The actress at one booth didn't make her call time at 10 am. "You know how actresses are," we were told, come back in half an hour. Don't professional actresses have call back times that they meet? Why not this one? T-shirts at one booth weren't there. "Come back in an hour or so, we should have them in by then." "Come back tomorrow and we'll sell you a box," the vendor at the Konami booth told my sons. But by the third day, and the third "Come back tomorrow" I told the guy we'll buy it elsewhere. In an environment like Comic-Con, where everything is pretty scheduled, being told to come back to spend your money not only throws off your schedule, but is a little insulting. Who likes hearing, "I won't take your money until later." If you want my money be ready and be nice, is that too much to ask?
The issue with Konami brings up another issue that we found happening several times at the Con. Exhibitors make promises that they can't or don't keep. Now maybe they've underestimated their own popularity, but when a booth promises some little trinket for free and then changes it to only when you make a purchase, or sells out before the morning of the last day of the Con (Fox and their Ryan Reynolds signed Deadpool Blu-Ray and VHS exclusive) then they're not planning things out very well. While that may not turn consumers off, as an example, who's going to hate Peanuts even though the booth couldn't handle their pin a day promotion, it still doesn't leave you with a good feeling about them.
One of the great things about Comic-Con is that you get to meet new people and reconnect with old ones. Spoke briefly face to face with Chip after his panel, and sort of interrupted the set up of the first Comic Creator Connection to slap a howdy on Doug Neff and Corey Rothermel, I did run into other people I knew from work and from Facebook. Really enjoyed meeting Lee Oaks in Artist Alley, putting a face to the Facebook as it were. Lee had recently finished his own Kickstarter for a comic he's doing, Thunder Monkey, so I wanted to hear more about that. Also ran into Matt Patterson from Warner Archive a few hours before he was to lead a panel on Cartoon music and on the final day ran into Gary Teetzel, an old friend from my MGM days which made the Con complete as we see him every year.
Even though we were at the convention, the duties of our comic book were never too far away, as both the artist and the colorist sent us emails and pages to view; layouts and character designs for Part 2 from the former and revised pages and a first pass on the cover from the latter. Still haven't been able to find the time to look at, let alone comment on the color revisions for Part 1, Did write back about the layout and character designs. Based on what we saw, Part 2 seems to be off to a solid start.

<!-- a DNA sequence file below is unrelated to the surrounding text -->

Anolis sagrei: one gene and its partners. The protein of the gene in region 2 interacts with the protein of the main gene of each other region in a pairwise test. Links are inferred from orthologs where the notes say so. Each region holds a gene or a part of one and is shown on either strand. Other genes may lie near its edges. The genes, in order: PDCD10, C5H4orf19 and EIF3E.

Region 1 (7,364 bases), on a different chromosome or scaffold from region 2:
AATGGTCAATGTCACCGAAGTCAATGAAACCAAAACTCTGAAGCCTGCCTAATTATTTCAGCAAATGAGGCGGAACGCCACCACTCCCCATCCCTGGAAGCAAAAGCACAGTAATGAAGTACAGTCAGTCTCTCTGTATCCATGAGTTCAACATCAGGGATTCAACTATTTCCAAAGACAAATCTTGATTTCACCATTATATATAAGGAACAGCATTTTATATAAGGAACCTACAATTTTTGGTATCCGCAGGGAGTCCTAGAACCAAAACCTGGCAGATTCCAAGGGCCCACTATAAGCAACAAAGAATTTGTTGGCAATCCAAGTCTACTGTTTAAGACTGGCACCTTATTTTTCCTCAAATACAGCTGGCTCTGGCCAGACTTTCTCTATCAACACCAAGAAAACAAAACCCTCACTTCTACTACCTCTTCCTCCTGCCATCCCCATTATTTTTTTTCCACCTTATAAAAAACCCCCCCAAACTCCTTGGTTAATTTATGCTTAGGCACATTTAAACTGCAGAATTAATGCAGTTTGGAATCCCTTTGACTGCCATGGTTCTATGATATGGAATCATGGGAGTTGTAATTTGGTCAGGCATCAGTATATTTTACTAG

Still managed to post a review on Trophy Unlocked on Saturday morning: Star Trek III: The Search for Spock (1984). The title seemed appropriate since SDCC was celebrating the 50th Anniversary of the iconic TV show as well as hosting the premiere of the new film in the rebooted franchise, Star Trek Beyond. Nichelle Nichols was one of the featured signees in the Sails Pavillion and in addition to her signing a photo she was selling, also got her to sign the front cover of the Con's program, which features a drawing of Leonard Nimoy as Spock. (Signees are expected to sign the program for free.) Meeting her was definitely a highlight of the Con for me and my wife. As was meeting Genndy Tartakovsky, the man behind such animated series as Dexter's Laboratory, Samurai Jack, Star Wars: Clone Wars (2003) and Sym-Biotic Titan.
|Genndy Tartakovsky was one of many creators doing signings at Comic-Con.|
It's hard not to feel a little depressed after such an event. Let's face it, for most of us, our daily lives are anything but super and reality, given the state of the world, sucks. But Comic-Con provided more than just a break from the everyday, it reminded me once again of what I want to become. As much as I may love my job, it's not what I feel passionate about. When we left, I had to fight from literally crying as not only did I not want to go back to the humdrum, but I wanted to make a change in my life, both physically and professionally. Now I'm a man with responsibilities, so change doesn't come easily, unless of course we win the lottery, but I do know the direction I want to see my life go in and it's more than just north on the I-5 to Los Angeles.